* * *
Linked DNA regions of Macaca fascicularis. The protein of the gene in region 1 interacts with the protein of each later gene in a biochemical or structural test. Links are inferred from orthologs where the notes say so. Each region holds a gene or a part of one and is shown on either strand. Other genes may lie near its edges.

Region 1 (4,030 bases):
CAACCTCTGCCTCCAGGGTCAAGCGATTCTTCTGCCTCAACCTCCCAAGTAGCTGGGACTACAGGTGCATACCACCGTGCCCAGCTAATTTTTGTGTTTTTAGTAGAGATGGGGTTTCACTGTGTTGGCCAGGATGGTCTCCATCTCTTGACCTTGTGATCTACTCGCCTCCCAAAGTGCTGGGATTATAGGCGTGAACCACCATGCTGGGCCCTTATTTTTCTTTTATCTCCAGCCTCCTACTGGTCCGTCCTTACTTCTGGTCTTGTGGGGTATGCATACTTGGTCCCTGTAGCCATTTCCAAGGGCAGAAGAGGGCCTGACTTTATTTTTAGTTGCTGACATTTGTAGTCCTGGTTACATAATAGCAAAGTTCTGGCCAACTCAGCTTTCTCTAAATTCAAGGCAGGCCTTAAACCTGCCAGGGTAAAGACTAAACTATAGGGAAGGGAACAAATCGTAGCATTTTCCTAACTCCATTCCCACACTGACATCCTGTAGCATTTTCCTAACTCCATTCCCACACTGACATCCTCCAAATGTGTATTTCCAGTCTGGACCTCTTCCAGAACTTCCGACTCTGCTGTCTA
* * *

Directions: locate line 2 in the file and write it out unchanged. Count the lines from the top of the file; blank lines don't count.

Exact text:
Region 1 (4,030 bases):